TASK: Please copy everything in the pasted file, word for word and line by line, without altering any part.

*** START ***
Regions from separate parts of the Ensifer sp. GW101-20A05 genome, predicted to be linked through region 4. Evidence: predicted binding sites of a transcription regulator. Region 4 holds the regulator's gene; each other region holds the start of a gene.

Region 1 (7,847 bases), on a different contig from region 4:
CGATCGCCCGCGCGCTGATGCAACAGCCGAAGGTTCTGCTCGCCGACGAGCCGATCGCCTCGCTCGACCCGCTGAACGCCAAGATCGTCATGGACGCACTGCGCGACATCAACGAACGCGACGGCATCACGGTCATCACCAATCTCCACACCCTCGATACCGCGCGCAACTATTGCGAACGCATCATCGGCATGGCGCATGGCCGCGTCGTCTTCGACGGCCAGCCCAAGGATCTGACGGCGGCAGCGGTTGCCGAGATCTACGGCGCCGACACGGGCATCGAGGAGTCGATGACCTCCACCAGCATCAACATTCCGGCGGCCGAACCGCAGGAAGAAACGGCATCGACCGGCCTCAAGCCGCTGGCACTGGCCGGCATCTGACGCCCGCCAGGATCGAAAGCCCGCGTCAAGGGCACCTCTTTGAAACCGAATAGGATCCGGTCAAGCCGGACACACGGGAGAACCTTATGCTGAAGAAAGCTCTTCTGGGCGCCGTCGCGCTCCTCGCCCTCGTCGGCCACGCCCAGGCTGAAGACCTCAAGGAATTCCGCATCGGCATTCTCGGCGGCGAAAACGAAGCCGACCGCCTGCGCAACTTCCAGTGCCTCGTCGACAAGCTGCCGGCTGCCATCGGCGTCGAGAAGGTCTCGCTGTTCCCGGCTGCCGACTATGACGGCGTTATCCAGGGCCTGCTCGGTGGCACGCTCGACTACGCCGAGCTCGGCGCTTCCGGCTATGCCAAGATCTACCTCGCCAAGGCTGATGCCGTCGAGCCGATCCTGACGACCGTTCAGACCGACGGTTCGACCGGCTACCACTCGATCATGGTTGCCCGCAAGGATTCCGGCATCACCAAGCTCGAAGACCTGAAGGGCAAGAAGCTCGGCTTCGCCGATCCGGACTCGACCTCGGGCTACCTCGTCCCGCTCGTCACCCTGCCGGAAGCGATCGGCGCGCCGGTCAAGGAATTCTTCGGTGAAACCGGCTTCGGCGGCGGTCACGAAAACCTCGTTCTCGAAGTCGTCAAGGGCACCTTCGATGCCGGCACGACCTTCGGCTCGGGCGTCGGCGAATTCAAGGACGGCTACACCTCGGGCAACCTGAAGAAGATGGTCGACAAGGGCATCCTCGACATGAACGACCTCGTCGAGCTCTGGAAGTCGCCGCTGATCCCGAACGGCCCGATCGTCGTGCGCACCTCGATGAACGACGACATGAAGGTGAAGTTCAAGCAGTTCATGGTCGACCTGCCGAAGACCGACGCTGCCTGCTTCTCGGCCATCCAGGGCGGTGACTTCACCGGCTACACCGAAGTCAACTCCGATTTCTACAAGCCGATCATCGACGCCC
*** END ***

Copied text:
Regions from separate parts of the Ensifer sp. GW101-20A05 genome, predicted to be linked through region 4. Evidence: predicted binding sites of a transcription regulator. Region 4 holds the regulator's gene; each other region holds the start of a gene.

Region 1 (7,847 bases), on a different contig from region 4:
CGATCGCCCGCGCGCTGATGCAACAGCCGAAGGTTCTGCTCGCCGACGAGCCGATCGCCTCGCTCGACCCGCTGAACGCCAAGATCGTCATGGACGCACTGCGCGACATCAACGAACGCGACGGCATCACGGTCATCACCAATCTCCACACCCTCGATACCGCGCGCAACTATTGCGAACGCATCATCGGCATGGCGCATGGCCGCGTCGTCTTCGACGGCCAGCCCAAGGATCTGACGGCGGCAGCGGTTGCCGAGATCTACGGCGCCGACACGGGCATCGAGGAGTCGATGACCTCCACCAGCATCAACATTCCGGCGGCCGAACCGCAGGAAGAAACGGCATCGACCGGCCTCAAGCCGCTGGCACTGGCCGGCATCTGACGCCCGCCAGGATCGAAAGCCCGCGTCAAGGGCACCTCTTTGAAACCGAATAGGATCCGGTCAAGCCGGACACACGGGAGAACCTTATGCTGAAGAAAGCTCTTCTGGGCGCCGTCGCGCTCCTCGCCCTCGTCGGCCACGCCCAGGCTGAAGACCTCAAGGAATTCCGCATCGGCATTCTCGGCGGCGAAAACGAAGCCGACCGCCTGCGCAACTTCCAGTGCCTCGTCGACAAGCTGCCGGCTGCCATCGGCGTCGAGAAGGTCTCGCTGTTCCCGGCTGCCGACTATGACGGCGTTATCCAGGGCCTGCTCGGTGGCACGCTCGACTACGCCGAGCTCGGCGCTTCCGGCTATGCCAAGATCTACCTCGCCAAGGCTGATGCCGTCGAGCCGATCCTGACGACCGTTCAGACCGACGGTTCGACCGGCTACCACTCGATCATGGTTGCCCGCAAGGATTCCGGCATCACCAAGCTCGAAGACCTGAAGGGCAAGAAGCTCGGCTTCGCCGATCCGGACTCGACCTCGGGCTACCTCGTCCCGCTCGTCACCCTGCCGGAAGCGATCGGCGCGCCGGTCAAGGAATTCTTCGGTGAAACCGGCTTCGGCGGCGGTCACGAAAACCTCGTTCTCGAAGTCGTCAAGGGCACCTTCGATGCCGGCACGACCTTCGGCTCGGGCGTCGGCGAATTCAAGGACGGCTACACCTCGGGCAACCTGAAGAAGATGGTCGACAAGGGCATCCTCGACATGAACGACCTCGTCGAGCTCTGGAAGTCGCCGCTGATCCCGAACGGCCCGATCGTCGTGCGCACCTCGATGAACGACGACATGAAGGTGAAGTTCAAGCAGTTCATGGTCGACCTGCCGAAGACCGACGCTGCCTGCTTCTCGGCCATCCAGGGCGGTGACTTCACCGGCTACACCGAAGTCAACTCCGATTTCTACAAGCCGATCATCGACGCCC